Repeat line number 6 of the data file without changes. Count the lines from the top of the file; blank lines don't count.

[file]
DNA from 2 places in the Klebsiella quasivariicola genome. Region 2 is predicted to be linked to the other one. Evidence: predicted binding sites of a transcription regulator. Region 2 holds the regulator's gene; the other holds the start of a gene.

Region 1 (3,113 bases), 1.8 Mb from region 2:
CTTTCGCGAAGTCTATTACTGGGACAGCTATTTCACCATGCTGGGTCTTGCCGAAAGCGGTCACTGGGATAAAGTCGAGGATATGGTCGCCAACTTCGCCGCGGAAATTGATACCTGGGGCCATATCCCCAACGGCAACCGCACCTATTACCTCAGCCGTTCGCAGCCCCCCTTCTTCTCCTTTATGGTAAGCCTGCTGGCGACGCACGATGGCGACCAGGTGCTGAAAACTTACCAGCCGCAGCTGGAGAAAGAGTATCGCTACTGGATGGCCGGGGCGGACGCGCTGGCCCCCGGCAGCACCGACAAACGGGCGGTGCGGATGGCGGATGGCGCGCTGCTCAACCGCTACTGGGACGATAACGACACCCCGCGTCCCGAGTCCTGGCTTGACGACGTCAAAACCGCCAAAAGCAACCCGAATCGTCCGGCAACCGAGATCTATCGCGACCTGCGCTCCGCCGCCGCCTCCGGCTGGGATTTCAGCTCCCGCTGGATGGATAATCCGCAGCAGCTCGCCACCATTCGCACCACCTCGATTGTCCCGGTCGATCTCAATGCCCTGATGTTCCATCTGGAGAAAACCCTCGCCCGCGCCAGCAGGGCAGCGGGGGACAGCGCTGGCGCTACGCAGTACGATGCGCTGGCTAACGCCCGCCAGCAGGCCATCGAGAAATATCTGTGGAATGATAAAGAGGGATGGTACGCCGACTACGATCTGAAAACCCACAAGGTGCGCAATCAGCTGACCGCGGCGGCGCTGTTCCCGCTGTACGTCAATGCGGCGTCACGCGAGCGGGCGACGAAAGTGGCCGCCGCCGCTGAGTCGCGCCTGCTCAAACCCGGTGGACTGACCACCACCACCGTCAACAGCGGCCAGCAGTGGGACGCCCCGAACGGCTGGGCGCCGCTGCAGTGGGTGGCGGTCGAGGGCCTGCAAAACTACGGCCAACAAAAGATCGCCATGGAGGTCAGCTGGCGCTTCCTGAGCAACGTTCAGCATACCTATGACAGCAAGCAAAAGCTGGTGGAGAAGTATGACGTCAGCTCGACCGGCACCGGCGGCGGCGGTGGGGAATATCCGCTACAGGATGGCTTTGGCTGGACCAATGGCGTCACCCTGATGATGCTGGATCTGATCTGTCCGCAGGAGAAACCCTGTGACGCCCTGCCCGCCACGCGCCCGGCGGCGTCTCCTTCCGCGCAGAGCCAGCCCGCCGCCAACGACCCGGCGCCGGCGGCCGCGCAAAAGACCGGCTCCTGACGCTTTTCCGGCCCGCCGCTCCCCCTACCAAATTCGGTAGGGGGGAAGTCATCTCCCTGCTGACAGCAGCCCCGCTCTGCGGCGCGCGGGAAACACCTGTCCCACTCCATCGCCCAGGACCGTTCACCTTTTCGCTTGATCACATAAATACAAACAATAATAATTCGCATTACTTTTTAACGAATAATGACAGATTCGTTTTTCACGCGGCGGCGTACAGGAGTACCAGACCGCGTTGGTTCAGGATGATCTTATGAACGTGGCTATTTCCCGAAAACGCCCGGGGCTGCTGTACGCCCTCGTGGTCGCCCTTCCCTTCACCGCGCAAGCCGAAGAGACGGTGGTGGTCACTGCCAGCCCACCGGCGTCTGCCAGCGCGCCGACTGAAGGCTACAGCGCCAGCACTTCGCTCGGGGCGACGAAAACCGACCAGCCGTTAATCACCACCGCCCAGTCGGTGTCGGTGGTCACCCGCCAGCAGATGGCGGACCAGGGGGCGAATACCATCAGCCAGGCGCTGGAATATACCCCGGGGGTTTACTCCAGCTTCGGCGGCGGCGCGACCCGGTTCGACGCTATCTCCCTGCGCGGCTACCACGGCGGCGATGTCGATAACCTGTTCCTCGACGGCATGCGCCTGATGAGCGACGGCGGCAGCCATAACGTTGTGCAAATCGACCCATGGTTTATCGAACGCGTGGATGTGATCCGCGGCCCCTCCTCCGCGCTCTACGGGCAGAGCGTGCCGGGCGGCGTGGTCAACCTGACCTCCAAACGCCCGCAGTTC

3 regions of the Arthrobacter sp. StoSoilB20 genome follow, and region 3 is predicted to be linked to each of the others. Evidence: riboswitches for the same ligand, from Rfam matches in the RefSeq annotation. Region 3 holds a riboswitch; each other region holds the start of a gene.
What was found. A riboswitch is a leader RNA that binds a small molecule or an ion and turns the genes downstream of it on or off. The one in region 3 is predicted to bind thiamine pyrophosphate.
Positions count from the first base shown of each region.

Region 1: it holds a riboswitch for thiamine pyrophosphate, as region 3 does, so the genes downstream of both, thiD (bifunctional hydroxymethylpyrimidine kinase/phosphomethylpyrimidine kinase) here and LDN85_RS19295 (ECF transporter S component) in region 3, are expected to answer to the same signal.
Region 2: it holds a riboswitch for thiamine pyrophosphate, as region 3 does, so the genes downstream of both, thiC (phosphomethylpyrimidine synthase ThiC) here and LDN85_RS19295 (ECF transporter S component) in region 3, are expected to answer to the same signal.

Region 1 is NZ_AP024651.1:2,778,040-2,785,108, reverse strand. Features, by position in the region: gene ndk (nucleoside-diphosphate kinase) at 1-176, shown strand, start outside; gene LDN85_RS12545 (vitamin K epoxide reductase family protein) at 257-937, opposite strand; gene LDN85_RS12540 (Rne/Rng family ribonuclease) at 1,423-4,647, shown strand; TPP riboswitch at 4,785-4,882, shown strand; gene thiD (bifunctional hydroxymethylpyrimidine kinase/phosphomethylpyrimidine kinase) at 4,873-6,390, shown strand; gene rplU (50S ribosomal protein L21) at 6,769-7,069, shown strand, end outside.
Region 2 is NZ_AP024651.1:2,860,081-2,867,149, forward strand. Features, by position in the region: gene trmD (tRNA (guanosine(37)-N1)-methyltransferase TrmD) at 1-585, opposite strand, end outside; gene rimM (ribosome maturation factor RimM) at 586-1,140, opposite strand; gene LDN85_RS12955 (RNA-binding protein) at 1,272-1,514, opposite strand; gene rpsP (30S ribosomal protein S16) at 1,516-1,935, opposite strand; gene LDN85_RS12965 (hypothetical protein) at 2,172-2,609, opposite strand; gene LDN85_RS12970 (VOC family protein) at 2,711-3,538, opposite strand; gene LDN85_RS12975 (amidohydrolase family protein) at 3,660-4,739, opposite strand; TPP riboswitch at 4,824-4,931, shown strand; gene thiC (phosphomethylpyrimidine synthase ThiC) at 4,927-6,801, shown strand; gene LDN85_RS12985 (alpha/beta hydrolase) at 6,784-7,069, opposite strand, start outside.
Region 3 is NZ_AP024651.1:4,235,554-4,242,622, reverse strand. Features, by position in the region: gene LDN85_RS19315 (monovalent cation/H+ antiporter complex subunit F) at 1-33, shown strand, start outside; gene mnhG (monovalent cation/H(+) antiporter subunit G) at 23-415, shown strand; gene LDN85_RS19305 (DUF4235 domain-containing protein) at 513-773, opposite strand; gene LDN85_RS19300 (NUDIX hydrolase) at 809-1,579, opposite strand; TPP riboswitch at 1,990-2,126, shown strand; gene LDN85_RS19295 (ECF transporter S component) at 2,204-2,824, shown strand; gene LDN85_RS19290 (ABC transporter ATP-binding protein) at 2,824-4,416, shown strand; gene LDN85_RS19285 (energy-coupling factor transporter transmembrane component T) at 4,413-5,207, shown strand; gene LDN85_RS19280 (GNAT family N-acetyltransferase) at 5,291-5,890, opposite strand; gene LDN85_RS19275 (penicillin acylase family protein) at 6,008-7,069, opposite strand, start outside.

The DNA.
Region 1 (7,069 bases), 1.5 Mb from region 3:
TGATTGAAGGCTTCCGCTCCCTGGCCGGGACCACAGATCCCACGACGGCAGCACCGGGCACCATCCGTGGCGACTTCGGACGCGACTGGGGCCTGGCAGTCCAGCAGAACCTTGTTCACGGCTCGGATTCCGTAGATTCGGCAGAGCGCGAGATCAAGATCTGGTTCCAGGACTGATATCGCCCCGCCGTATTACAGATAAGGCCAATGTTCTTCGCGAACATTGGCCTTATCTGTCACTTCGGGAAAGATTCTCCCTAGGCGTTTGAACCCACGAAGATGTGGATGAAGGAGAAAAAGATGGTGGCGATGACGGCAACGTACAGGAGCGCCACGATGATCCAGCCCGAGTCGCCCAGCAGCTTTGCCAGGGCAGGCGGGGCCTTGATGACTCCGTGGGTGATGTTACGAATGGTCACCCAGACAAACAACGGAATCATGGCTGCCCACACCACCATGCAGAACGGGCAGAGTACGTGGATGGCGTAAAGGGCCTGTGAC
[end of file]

Positions count from the first base shown of each region.